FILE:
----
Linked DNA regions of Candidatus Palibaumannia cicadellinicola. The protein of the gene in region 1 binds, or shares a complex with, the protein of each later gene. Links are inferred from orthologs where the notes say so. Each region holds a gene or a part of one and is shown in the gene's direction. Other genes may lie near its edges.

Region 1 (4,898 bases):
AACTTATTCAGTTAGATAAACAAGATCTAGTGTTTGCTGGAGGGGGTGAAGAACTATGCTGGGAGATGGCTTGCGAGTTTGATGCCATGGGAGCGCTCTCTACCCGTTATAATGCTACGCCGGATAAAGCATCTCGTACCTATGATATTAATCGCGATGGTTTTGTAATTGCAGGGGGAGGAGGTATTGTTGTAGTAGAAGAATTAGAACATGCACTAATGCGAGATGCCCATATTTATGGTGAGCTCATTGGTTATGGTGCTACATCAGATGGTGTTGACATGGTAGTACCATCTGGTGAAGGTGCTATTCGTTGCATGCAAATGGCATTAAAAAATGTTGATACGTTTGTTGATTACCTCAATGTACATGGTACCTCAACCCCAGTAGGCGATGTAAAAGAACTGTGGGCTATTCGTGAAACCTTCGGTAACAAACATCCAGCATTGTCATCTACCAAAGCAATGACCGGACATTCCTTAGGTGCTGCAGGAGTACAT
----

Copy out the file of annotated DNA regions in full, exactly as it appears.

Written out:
Linked DNA regions of Candidatus Palibaumannia cicadellinicola. The protein of the gene in region 1 binds, or shares a complex with, the protein of each later gene. Links are inferred from orthologs where the notes say so. Each region holds a gene or a part of one and is shown in the gene's direction. Other genes may lie near its edges.

Region 1 (4,898 bases):
AACTTATTCAGTTAGATAAACAAGATCTAGTGTTTGCTGGAGGGGGTGAAGAACTATGCTGGGAGATGGCTTGCGAGTTTGATGCCATGGGAGCGCTCTCTACCCGTTATAATGCTACGCCGGATAAAGCATCTCGTACCTATGATATTAATCGCGATGGTTTTGTAATTGCAGGGGGAGGAGGTATTGTTGTAGTAGAAGAATTAGAACATGCACTAATGCGAGATGCCCATATTTATGGTGAGCTCATTGGTTATGGTGCTACATCAGATGGTGTTGACATGGTAGTACCATCTGGTGAAGGTGCTATTCGTTGCATGCAAATGGCATTAAAAAATGTTGATACGTTTGTTGATTACCTCAATGTACATGGTACCTCAACCCCAGTAGGCGATGTAAAAGAACTGTGGGCTATTCGTGAAACCTTCGGTAACAAACATCCAGCATTGTCATCTACCAAAGCAATGACCGGACATTCCTTAGGTGCTGCAGGAGTACAT